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The Crusty Chronicles. Savories from Bakeries.


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5 minutes ago, liuzhou said:

Mooncakes are not pies and, unlike pies, are barely edible.

 

Deceptive things - glossy, interesting pattern imprints, and then you take a bite - waste of calories. Dog not even tempted.

 

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Time to taste test another steak and kidney pie. This one was from the British Grocer. 
 

Looking at the ingredient list I was surprised to see Bisto gravy.  I’m not sure why that would surprise me.I als noticed the sodium content but it didn’t bother me. I don’t eat these every day.

 

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I reheated it in the Breville smart oven at 325°F for 50 minutes. @Kerry Bealis doing her level best to persuade me to use the Cuisinart steam oven on the steam bake setting. For reasons that I cannot explain even to myself, I can’t bring myself to do that.
 

I did forget to take a pre-bake photograph.

 

 

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To please @rotuts, I attempted to transfer this from its foil pie plate to my bowl in such a way that it ended right side up. Instead I managed to pretty much destroy it proving once again that I’m right. The pie should be turned out of its pie dish so it lands bottom up and intact in the bowl.

 

 

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Again you can see there is no skimping on the kidney. In my opinion there was a little too much kidney. But the filling was tasty, tender and moist. The crust was excellent. It was crispy, flaky and tasty.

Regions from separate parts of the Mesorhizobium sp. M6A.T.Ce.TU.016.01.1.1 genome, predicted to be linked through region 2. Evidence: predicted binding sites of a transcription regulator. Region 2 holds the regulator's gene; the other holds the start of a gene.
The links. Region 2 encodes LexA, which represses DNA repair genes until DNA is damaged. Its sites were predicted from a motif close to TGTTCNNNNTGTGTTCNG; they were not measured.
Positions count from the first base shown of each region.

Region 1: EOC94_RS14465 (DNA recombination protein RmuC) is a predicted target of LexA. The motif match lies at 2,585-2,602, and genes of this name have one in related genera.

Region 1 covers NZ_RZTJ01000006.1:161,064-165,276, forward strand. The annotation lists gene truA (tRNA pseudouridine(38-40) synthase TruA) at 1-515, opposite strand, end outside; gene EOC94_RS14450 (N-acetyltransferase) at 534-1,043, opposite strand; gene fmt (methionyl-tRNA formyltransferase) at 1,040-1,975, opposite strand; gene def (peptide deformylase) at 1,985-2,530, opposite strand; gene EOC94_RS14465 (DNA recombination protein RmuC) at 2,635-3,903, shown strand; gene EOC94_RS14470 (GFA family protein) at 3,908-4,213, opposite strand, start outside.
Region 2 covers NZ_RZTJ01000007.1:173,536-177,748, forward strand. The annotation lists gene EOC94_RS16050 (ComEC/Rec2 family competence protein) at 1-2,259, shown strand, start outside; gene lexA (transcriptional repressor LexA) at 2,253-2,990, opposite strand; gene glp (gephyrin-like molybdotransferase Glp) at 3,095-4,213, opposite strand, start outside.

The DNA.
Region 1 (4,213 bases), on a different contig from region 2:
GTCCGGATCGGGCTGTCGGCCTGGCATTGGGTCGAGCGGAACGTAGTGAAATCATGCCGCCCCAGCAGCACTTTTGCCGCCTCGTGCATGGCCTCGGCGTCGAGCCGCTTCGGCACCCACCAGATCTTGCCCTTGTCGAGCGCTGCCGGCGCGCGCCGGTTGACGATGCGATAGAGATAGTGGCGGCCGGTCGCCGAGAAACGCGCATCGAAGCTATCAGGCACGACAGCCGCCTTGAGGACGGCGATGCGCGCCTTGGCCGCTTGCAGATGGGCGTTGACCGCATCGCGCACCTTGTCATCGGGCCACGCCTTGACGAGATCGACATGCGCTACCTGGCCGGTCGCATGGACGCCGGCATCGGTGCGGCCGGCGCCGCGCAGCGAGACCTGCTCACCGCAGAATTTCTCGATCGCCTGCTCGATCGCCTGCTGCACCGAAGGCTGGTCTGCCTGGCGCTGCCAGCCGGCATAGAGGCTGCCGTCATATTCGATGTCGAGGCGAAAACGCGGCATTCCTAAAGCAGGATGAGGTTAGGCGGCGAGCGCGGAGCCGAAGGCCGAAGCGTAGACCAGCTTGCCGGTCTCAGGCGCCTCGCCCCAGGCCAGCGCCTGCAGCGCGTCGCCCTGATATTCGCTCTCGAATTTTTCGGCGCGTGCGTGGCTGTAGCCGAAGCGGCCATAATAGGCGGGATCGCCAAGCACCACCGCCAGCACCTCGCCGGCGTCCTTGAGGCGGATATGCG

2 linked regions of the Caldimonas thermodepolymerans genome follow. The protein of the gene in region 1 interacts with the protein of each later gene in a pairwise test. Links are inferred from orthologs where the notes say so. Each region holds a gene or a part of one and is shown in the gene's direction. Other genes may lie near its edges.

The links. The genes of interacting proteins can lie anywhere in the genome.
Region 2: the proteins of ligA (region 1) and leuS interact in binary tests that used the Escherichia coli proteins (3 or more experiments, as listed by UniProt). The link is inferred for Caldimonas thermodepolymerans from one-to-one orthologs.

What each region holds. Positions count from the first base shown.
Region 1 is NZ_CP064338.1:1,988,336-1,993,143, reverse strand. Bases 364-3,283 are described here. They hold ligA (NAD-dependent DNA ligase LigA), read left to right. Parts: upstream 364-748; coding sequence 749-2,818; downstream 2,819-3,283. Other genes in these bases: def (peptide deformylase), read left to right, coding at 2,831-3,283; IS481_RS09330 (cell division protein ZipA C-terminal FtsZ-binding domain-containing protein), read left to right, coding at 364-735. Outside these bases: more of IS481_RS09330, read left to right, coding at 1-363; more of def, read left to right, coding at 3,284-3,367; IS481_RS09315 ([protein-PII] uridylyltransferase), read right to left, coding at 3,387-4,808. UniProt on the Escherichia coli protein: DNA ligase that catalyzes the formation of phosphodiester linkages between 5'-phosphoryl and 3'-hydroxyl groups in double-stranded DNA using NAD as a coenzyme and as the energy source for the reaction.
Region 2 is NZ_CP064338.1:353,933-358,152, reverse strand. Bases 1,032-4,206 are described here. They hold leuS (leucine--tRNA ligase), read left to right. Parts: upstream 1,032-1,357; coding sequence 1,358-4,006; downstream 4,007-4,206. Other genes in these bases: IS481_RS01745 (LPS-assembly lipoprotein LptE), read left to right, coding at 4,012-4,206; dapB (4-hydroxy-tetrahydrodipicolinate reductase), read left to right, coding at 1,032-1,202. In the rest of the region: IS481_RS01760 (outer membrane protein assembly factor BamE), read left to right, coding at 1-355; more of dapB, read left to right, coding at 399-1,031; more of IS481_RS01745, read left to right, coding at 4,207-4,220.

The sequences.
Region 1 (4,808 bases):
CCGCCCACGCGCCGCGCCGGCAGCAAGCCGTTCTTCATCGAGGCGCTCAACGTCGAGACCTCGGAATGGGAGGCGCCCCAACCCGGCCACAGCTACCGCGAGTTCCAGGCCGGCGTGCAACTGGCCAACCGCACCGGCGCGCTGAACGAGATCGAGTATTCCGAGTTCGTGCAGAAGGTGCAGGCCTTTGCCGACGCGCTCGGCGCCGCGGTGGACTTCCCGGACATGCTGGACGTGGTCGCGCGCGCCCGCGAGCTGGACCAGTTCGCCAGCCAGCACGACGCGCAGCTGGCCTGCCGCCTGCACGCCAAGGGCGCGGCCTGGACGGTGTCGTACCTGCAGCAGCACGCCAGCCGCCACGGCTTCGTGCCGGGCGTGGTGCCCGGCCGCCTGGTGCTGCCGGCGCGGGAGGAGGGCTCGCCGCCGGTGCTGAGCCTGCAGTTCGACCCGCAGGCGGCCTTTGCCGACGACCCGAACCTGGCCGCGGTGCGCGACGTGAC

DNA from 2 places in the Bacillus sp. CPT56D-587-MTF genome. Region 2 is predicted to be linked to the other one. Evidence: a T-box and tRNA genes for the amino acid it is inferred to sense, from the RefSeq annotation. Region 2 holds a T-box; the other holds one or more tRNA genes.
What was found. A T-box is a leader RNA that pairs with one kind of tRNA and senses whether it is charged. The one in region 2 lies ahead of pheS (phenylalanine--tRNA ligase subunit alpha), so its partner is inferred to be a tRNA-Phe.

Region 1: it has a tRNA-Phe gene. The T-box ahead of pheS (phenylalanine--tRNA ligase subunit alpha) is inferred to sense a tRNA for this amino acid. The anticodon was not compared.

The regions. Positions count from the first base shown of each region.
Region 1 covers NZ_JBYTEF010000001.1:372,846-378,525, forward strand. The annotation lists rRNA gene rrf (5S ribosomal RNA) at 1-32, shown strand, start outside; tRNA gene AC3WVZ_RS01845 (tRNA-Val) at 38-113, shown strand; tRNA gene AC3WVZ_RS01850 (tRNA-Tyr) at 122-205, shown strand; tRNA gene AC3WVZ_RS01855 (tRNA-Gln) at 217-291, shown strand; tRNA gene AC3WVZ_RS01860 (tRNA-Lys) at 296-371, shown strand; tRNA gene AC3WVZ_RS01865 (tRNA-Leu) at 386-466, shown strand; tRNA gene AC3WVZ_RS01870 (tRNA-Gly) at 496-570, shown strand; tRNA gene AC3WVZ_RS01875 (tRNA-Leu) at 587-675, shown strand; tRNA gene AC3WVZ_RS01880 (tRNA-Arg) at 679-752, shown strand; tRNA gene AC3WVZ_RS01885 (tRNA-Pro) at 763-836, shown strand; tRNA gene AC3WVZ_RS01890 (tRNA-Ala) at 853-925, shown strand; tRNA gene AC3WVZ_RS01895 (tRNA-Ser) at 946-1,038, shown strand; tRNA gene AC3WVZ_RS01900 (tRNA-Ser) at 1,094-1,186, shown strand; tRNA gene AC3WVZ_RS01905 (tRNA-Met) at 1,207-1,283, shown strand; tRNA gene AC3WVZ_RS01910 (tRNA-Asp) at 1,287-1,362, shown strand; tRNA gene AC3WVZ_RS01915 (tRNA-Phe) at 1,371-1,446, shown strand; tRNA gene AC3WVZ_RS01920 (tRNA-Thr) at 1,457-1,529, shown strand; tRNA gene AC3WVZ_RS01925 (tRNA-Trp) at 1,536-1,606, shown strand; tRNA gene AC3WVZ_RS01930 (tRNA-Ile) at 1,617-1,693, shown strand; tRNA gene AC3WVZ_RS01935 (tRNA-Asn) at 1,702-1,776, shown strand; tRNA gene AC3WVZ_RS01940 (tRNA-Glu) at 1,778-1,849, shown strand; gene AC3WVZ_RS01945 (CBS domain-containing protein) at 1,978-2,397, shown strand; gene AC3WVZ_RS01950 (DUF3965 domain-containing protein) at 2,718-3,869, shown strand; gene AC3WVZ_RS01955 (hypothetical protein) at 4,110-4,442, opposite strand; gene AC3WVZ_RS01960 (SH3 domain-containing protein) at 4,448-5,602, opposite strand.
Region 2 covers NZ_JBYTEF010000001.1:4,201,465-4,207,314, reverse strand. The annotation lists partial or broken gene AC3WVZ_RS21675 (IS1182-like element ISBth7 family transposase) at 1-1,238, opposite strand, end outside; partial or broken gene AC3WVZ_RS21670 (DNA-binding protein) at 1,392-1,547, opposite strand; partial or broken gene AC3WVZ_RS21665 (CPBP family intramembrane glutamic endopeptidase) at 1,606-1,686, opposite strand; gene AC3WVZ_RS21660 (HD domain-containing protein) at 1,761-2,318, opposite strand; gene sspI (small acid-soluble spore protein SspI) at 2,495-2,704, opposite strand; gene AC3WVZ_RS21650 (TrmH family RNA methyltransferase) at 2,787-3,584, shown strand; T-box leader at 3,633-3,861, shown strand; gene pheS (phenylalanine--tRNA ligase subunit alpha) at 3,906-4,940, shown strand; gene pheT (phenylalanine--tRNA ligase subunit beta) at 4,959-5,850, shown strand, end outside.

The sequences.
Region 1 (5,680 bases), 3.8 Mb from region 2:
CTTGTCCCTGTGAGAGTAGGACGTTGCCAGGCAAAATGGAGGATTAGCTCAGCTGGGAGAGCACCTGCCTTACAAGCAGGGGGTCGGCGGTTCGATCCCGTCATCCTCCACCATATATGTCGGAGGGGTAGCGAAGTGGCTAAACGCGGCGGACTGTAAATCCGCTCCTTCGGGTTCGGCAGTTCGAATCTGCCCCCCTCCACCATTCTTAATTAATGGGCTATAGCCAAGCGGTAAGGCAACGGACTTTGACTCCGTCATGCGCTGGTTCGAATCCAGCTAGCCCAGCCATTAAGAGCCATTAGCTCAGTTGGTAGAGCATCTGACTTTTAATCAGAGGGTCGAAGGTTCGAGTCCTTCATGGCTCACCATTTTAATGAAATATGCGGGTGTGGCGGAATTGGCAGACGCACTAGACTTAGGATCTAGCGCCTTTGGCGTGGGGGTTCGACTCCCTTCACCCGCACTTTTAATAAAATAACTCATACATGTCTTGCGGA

Although I have not enjoyed the Bisto gravy I have made from the mix, it was perfectly palatable in this pie. 
 

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Once again the compost bin went hungry.

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Anna Nielsen aka "Anna N"

...I just let people know about something I made for supper that they might enjoy, too. That's all it is. (Nigel Slater)

"Cooking is about doing the best with what you have . . . and succeeding." John Thorne

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@Anna N 

 

Mea Culpa .

 

I guess , back in the day , 

 

we ate the PotPies 

 

right out of the aluminum container

 

Swanson , Fz.  mid '50's

 

how A Gauche  .

 

[ed.: FR for Gauche .]

Edited by rotuts (log)